Corner Joints for Rope Molding
From contributor M:
When I install rope moulding, I will cut one piece, then flip the moulding over and cut the matching end and line them up at the saw before I install the first one. If the moulding is turned over each time, it will line up. After you get the hang of it, you will notice that when you cut it, you will take about the same amount off each time. It will seem impossible, then when you get it, it will speed up.
From contributor T:
Not looking for an argument here, but even if you turn it over, it is still right (or left) hand and won't match exactly. Patterns need to be symmetrical to match - asymmetrical patterns you can only hope to get close.
From contributor P:
If you can use two 22 1/2 degree miters instead of one 45 degree, you can keep the pattern matched. This is the only way besides getting a LH and RH molding.
From contributor E:
It's either Whiter River Mldgs or Bendix Molds in Brooklyn, NY with the right and left twist. You can also go for the bendable rope moulding. It looks very realistic and is available at Constantine's, or call a boat outfitter for a lead on the real stuff, left and right.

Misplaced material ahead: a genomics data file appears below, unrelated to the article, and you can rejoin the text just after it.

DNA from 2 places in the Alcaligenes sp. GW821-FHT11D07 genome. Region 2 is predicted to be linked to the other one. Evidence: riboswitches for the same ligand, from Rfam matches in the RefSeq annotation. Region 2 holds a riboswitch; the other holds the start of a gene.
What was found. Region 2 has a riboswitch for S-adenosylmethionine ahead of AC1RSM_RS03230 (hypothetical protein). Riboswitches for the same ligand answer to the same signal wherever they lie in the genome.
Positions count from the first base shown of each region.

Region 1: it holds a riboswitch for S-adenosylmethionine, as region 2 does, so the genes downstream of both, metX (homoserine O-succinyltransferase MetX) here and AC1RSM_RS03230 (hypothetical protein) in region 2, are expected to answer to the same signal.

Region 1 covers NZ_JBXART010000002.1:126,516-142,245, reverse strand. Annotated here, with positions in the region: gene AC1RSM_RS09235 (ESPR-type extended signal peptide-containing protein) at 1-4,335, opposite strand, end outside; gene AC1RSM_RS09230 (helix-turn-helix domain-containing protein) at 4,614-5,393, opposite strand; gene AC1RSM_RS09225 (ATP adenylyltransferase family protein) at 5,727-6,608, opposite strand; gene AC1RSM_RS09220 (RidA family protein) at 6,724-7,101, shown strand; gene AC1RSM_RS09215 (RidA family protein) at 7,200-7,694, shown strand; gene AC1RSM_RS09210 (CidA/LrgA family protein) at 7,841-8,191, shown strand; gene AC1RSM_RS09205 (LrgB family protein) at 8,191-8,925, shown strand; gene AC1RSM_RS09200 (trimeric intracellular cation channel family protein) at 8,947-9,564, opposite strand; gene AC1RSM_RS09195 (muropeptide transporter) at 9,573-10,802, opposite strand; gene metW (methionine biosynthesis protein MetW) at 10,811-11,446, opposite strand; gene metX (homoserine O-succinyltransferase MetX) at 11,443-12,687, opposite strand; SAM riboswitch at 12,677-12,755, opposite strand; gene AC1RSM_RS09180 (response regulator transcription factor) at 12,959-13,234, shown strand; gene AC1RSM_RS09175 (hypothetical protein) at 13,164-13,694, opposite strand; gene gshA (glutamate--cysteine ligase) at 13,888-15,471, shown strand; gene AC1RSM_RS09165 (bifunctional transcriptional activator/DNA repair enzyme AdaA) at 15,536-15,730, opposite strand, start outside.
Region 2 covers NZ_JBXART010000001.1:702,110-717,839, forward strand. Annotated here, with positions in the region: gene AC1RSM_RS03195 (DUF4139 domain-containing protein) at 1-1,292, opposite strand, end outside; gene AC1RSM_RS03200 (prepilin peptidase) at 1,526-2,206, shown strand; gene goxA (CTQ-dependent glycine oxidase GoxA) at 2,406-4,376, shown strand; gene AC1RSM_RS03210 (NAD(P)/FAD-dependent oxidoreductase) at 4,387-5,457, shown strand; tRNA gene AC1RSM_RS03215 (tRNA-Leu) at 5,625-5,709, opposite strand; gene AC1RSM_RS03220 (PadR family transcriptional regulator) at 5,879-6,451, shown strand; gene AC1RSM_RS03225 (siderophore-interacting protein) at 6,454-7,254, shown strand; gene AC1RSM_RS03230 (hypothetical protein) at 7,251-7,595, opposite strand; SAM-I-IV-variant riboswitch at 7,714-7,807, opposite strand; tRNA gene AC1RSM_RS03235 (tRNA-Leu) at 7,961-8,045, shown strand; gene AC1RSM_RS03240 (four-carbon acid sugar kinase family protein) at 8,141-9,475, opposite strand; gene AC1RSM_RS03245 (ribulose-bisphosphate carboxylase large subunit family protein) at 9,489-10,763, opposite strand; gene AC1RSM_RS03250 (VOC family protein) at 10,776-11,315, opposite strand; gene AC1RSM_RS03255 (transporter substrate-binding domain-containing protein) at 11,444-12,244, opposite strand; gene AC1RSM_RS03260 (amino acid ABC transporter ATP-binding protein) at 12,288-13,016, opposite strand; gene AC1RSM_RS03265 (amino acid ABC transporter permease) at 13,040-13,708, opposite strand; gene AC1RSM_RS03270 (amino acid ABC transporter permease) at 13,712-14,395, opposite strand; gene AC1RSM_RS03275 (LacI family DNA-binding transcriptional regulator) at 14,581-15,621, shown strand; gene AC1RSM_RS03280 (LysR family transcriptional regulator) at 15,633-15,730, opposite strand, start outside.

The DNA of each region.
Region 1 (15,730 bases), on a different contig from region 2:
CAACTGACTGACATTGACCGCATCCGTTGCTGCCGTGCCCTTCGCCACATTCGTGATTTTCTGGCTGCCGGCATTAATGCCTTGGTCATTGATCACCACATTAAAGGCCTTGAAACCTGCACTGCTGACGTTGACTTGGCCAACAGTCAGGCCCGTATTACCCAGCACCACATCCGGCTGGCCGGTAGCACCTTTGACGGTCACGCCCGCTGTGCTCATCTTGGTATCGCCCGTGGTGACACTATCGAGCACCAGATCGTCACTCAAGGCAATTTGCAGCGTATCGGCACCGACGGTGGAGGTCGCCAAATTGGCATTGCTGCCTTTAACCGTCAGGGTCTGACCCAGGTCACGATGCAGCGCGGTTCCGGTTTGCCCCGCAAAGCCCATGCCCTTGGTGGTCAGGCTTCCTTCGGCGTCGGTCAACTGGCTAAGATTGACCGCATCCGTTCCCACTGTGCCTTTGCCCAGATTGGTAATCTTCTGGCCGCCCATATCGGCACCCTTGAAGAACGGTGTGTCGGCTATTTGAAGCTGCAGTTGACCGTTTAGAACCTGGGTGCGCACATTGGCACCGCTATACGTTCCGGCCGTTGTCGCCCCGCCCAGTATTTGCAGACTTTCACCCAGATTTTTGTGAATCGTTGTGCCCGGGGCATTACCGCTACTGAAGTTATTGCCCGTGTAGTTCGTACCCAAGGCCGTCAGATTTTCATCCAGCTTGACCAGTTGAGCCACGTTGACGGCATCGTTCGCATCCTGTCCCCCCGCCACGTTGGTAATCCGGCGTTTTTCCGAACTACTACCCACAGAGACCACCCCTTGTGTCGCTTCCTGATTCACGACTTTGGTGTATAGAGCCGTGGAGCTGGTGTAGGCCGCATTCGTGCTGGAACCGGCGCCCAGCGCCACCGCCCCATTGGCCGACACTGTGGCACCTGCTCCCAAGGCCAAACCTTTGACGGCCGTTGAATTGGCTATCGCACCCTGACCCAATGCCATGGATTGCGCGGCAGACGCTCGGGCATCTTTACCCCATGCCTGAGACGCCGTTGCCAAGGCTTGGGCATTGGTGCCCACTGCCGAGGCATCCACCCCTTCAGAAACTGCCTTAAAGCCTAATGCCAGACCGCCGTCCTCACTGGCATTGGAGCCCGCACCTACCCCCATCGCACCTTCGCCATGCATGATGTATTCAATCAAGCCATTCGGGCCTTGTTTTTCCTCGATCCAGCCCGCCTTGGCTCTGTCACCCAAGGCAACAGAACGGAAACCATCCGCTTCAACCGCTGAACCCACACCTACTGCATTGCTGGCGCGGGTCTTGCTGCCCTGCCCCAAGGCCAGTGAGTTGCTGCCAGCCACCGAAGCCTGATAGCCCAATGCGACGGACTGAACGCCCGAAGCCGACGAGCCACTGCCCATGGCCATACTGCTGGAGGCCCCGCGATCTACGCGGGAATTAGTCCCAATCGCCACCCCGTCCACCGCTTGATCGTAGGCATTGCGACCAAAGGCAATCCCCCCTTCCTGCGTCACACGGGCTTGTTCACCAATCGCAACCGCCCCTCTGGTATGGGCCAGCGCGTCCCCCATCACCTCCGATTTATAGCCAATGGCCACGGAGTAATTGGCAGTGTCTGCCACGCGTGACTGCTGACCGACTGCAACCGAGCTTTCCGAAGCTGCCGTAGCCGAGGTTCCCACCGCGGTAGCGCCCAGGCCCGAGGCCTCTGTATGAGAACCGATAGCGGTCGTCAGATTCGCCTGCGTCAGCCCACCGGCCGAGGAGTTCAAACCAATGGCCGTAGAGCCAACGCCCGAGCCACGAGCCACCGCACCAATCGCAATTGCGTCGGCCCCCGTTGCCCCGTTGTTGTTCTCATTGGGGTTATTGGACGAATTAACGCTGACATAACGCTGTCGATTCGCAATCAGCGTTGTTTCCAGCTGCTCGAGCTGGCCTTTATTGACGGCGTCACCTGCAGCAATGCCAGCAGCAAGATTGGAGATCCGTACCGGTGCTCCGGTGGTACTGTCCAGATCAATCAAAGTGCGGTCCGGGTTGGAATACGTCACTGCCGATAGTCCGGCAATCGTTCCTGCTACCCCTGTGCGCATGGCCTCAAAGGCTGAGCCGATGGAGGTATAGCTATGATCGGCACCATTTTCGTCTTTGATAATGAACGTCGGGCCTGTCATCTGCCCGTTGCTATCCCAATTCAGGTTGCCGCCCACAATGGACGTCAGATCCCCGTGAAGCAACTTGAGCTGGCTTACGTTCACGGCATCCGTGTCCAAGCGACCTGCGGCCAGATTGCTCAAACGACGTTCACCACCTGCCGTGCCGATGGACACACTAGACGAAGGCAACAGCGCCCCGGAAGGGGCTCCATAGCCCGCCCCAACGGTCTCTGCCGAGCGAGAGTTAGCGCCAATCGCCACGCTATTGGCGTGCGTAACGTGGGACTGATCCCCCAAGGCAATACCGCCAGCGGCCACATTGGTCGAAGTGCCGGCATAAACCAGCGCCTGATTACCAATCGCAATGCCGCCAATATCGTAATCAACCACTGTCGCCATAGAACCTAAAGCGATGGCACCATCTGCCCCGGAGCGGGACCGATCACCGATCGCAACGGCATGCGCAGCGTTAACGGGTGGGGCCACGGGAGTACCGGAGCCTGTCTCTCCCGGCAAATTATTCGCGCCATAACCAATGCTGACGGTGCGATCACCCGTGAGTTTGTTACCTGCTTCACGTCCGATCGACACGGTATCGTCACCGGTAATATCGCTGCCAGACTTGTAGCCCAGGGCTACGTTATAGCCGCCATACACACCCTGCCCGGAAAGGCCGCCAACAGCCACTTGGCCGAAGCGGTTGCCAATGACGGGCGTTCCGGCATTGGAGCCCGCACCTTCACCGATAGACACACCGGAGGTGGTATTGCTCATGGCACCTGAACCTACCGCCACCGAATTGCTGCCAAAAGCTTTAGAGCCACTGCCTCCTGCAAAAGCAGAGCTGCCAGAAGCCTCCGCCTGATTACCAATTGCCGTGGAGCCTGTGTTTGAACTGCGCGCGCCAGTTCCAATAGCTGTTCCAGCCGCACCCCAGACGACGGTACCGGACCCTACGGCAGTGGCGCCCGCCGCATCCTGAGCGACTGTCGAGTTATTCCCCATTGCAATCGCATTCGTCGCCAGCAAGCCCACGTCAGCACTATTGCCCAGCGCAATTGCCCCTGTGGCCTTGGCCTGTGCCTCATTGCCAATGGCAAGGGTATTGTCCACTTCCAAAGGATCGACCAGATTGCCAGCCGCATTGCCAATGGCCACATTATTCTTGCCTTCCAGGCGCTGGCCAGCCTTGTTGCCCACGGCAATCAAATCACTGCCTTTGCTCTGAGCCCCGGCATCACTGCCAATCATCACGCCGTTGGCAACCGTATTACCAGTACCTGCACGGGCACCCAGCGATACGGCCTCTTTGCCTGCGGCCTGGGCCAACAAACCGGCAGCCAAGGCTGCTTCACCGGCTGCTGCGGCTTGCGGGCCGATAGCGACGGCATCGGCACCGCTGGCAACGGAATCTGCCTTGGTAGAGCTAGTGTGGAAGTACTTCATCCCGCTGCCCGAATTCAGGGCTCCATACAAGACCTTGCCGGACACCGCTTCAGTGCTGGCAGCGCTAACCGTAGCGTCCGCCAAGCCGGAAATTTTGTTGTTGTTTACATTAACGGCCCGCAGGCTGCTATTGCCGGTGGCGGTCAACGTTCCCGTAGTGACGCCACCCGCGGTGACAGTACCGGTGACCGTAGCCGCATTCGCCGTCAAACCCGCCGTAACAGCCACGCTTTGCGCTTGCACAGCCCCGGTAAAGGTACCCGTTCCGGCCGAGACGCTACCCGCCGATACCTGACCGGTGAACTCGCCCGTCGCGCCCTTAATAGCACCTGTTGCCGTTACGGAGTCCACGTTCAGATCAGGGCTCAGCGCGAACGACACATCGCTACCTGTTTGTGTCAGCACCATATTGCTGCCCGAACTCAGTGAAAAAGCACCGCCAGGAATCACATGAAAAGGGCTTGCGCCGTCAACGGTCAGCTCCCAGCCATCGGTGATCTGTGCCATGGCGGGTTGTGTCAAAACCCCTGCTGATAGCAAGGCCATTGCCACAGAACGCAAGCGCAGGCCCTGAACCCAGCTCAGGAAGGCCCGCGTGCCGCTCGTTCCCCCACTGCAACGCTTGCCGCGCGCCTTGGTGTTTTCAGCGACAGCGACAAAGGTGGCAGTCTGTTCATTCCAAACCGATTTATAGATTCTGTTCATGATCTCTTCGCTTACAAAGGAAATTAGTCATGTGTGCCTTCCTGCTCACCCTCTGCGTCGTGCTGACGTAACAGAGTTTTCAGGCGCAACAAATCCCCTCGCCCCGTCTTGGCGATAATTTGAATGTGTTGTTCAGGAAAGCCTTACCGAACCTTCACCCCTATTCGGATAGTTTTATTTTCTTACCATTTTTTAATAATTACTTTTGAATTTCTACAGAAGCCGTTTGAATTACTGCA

From contributor J:
This is not really that big a deal. I just installed rope on about 40 feet of uppers, all with the same twist (which is what you have, I'm assuming). You will never get it to match up perfectly by just cutting it. Cut your first 45 in the valley of one of the ropes. Then do some trial and error on the second cut until it looks presentable. Blend the rope together with some 120 g sandpaper. All my work was done before finish, so this may be a little more time consuming if you have already finished everything. This works good and the joint will never look out of place or be noticeable. Bottom line is - don't sweat it! I had the same worries when I began and even posted on this forum about it, but it all turned out great in the end.
From contributor F:
I agree - try to cut it close, then sand the joint to form them together. You'll get the hang of it after you do a few. No one will ever notice. Usually when I'm dealing with this, it's on pre-finished mouldings. I do the same thing and even sand (sparingly). I have a box of colored magic markers I use to blend them in, which works well.
From contributor H:
With a little pre-planning, you can get most of your corners to look okay at least from seven feet. It can be frustrating. I always cut longer than I think I need. Sanding finished materials I avoid unless the customer complains.
From contributor E:
Use the bendable stuff and screw the miters. It looks and feels very realistic and you can't tell the difference. Constantines.
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